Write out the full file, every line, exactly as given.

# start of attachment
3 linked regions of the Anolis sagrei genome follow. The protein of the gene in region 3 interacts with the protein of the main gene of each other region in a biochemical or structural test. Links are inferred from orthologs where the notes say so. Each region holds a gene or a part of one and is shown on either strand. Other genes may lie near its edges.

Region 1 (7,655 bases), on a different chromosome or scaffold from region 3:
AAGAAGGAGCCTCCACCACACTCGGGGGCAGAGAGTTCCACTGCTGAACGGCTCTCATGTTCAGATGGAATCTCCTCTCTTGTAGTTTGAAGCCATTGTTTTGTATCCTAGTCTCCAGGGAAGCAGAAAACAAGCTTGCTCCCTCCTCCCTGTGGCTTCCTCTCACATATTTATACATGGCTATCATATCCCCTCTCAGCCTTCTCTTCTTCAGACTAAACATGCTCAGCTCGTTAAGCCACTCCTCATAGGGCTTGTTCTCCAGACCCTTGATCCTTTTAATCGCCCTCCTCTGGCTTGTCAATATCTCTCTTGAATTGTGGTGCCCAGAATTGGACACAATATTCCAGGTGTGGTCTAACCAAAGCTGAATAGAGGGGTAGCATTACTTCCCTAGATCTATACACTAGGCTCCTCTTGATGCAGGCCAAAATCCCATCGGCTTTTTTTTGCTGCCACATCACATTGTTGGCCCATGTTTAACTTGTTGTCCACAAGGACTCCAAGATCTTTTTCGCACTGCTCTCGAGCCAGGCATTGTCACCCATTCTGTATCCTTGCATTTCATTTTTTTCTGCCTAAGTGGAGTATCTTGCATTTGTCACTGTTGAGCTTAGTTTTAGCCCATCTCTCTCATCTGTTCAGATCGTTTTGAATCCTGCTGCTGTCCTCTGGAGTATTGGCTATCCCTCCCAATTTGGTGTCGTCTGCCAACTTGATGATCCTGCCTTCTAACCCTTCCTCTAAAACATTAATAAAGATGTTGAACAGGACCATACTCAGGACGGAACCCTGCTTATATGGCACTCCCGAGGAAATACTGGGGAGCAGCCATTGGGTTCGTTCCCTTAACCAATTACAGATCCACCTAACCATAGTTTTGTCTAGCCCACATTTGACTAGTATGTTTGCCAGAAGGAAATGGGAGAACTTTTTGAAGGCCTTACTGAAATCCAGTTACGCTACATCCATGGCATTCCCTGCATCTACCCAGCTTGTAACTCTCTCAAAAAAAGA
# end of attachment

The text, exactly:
3 linked regions of the Anolis sagrei genome follow. The protein of the gene in region 3 interacts with the protein of the main gene of each other region in a biochemical or structural test. Links are inferred from orthologs where the notes say so. Each region holds a gene or a part of one and is shown on either strand. Other genes may lie near its edges.

Region 1 (7,655 bases), on a different chromosome or scaffold from region 3:
AAGAAGGAGCCTCCACCACACTCGGGGGCAGAGAGTTCCACTGCTGAACGGCTCTCATGTTCAGATGGAATCTCCTCTCTTGTAGTTTGAAGCCATTGTTTTGTATCCTAGTCTCCAGGGAAGCAGAAAACAAGCTTGCTCCCTCCTCCCTGTGGCTTCCTCTCACATATTTATACATGGCTATCATATCCCCTCTCAGCCTTCTCTTCTTCAGACTAAACATGCTCAGCTCGTTAAGCCACTCCTCATAGGGCTTGTTCTCCAGACCCTTGATCCTTTTAATCGCCCTCCTCTGGCTTGTCAATATCTCTCTTGAATTGTGGTGCCCAGAATTGGACACAATATTCCAGGTGTGGTCTAACCAAAGCTGAATAGAGGGGTAGCATTACTTCCCTAGATCTATACACTAGGCTCCTCTTGATGCAGGCCAAAATCCCATCGGCTTTTTTTTGCTGCCACATCACATTGTTGGCCCATGTTTAACTTGTTGTCCACAAGGACTCCAAGATCTTTTTCGCACTGCTCTCGAGCCAGGCATTGTCACCCATTCTGTATCCTTGCATTTCATTTTTTTCTGCCTAAGTGGAGTATCTTGCATTTGTCACTGTTGAGCTTAGTTTTAGCCCATCTCTCTCATCTGTTCAGATCGTTTTGAATCCTGCTGCTGTCCTCTGGAGTATTGGCTATCCCTCCCAATTTGGTGTCGTCTGCCAACTTGATGATCCTGCCTTCTAACCCTTCCTCTAAAACATTAATAAAGATGTTGAACAGGACCATACTCAGGACGGAACCCTGCTTATATGGCACTCCCGAGGAAATACTGGGGAGCAGCCATTGGGTTCGTTCCCTTAACCAATTACAGATCCACCTAACCATAGTTTTGTCTAGCCCACATTTGACTAGTATGTTTGCCAGAAGGAAATGGGAGAACTTTTTGAAGGCCTTACTGAAATCCAGTTACGCTACATCCATGGCATTCCCTGCATCTACCCAGCTTGTAACTCTCTCAAAAAAAGA